The open circuit voltage remains constant when the mobility is changed, just like the charge per cycle (not shown). This is a direct consequence of the fact that the mobility sets the time scale at which carrier motion takes place, but has no effect when the other time scales in the system -in this case the driving frequency *f*- are scaled accordingly.^{10,14} Another consequence of this scaling of time scales with mobility is that the charge per cycle versus frequency curve *Q*(*f*) shifts linearly with mobility, but doesn't change shape or height. In Ref. 7 it was already shown that *f*_{I} ∼ *μ*. Hence, the current *I*_{SD} = *Q*(*f*)*f* scales linearly with mobility. Modeling results (not shown) confirm that indeed *I*_{SD} ∼ *μ*.^{8,15}

### B. Scaling with length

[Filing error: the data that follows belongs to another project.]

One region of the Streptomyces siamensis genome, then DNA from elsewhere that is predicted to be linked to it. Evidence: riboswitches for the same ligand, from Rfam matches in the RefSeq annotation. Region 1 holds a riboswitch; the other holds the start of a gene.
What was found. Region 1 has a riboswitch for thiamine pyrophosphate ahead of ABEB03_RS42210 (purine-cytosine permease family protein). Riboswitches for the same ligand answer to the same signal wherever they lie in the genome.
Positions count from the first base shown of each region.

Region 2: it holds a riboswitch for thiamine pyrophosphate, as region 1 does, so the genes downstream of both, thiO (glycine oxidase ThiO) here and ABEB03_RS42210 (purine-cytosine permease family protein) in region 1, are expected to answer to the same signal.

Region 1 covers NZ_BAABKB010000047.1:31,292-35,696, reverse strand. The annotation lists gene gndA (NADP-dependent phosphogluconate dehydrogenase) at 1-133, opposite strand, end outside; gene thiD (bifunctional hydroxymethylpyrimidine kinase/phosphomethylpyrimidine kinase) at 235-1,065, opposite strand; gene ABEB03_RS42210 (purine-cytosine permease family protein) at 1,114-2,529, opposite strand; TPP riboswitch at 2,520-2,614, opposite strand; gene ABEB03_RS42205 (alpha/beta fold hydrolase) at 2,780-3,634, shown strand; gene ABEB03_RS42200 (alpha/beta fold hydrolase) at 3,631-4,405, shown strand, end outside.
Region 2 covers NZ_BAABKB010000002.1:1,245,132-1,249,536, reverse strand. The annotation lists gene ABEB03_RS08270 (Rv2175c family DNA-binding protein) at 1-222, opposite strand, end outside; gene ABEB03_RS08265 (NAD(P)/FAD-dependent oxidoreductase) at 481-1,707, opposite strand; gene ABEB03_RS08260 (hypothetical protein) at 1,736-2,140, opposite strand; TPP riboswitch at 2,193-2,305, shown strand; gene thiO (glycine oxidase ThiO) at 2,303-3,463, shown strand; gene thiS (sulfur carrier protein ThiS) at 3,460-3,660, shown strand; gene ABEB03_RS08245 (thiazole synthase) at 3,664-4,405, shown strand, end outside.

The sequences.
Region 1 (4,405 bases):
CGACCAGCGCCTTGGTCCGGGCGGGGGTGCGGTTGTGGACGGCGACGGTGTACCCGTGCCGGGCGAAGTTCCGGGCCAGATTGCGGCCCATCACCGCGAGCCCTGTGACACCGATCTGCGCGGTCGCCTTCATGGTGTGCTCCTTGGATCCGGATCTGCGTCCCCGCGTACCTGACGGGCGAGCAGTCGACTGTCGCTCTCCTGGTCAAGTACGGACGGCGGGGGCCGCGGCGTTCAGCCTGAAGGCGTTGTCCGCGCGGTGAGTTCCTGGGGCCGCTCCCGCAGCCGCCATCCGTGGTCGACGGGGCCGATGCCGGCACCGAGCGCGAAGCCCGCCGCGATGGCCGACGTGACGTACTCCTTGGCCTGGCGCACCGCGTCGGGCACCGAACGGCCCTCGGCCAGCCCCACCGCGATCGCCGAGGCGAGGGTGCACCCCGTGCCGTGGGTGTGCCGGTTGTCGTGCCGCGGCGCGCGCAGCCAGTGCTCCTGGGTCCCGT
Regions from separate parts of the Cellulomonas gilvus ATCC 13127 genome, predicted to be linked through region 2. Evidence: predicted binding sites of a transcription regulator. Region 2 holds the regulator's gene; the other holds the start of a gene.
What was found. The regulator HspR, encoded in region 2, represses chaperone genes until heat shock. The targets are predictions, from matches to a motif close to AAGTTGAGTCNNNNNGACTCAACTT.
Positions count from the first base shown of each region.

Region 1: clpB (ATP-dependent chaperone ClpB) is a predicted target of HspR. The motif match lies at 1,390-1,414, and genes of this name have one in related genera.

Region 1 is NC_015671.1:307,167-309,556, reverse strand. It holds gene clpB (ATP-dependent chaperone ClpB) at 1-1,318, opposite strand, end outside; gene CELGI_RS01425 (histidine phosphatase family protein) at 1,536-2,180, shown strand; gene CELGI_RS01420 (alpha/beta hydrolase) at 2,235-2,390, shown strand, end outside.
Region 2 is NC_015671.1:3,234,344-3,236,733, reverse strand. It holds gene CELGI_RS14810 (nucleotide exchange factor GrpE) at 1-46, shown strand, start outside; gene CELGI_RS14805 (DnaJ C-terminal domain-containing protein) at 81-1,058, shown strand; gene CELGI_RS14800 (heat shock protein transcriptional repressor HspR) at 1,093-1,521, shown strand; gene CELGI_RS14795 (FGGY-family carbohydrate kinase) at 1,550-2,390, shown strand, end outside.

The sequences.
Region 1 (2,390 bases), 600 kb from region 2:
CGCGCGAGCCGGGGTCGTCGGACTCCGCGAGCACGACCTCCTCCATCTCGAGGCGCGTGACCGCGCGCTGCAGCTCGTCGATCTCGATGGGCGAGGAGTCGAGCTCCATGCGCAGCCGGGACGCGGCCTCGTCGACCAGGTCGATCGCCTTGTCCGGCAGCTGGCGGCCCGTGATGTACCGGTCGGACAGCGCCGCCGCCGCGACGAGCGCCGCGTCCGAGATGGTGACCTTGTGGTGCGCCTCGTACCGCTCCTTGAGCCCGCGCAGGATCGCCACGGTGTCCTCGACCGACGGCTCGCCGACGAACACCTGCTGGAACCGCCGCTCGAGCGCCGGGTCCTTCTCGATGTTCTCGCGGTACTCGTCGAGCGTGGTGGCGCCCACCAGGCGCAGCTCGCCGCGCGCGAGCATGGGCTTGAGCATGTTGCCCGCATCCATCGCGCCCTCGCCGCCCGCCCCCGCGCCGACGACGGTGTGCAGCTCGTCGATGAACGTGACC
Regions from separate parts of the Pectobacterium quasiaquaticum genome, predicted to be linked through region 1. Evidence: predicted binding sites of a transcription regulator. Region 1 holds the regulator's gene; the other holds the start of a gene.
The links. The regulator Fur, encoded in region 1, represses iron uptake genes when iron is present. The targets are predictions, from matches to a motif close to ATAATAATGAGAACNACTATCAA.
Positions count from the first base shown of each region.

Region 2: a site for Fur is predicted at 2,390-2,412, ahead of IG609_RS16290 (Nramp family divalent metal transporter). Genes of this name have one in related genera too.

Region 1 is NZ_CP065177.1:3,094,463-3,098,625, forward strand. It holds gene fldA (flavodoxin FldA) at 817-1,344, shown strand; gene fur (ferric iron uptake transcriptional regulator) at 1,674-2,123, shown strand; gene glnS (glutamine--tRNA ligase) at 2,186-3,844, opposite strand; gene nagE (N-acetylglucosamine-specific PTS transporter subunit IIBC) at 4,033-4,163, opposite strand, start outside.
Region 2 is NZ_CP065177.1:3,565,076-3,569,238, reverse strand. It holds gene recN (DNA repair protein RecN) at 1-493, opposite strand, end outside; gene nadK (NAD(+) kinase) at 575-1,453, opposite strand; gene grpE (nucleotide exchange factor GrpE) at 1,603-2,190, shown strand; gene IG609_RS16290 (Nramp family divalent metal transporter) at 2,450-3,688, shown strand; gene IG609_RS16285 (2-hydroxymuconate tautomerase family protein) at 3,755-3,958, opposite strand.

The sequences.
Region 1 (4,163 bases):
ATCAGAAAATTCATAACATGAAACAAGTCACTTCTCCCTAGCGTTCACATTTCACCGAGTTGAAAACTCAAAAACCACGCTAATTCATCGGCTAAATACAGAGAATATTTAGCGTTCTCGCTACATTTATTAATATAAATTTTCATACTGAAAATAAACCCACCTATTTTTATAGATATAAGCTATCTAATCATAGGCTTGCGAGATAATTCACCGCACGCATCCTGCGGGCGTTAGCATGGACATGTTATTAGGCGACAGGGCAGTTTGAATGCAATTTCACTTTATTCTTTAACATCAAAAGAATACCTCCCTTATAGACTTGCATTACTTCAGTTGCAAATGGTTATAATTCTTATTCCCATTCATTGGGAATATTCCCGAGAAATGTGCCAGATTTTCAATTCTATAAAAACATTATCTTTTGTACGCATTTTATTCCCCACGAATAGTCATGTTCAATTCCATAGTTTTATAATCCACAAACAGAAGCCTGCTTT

The charge displacement efficiency and power efficiency at *f*_{I} (solid lines) and *f*_{Q} (dashed lines) versus *L*^{–1} corresponding to the devices in Figure 2 (and S1) are displayed in Figure 3(a) and 3(b). For ratchets with constant asymmetry, the charge displacement (c) and power efficiencies (d) at *f*_{I} show a small increase for increasing *L*. When looking at ratchets with varying asymmetry (L0.5–*y*P∞) a maximum in charge displacement efficiency is reached for the L0.5–5P∞ ratchet and in power efficiency for the L0.5–4P∞ ratchet. The charge displacement and power efficiencies for ratchets operating at *f*_{Q} are larger than those at *f*_{I} and show a sharper increase with increasing repeat unit length. These particular devices show respectable efficiencies as charge pumps, i.e. 3 to 17% of all charge motion is directed for the used settings. Unfortunately, the associated power efficiencies lay below 0.5%. The relation between charge displacement and power efficiency will be discussed below. At the end of this paper it will be shown that in particular the power efficiency can be significantly enhanced.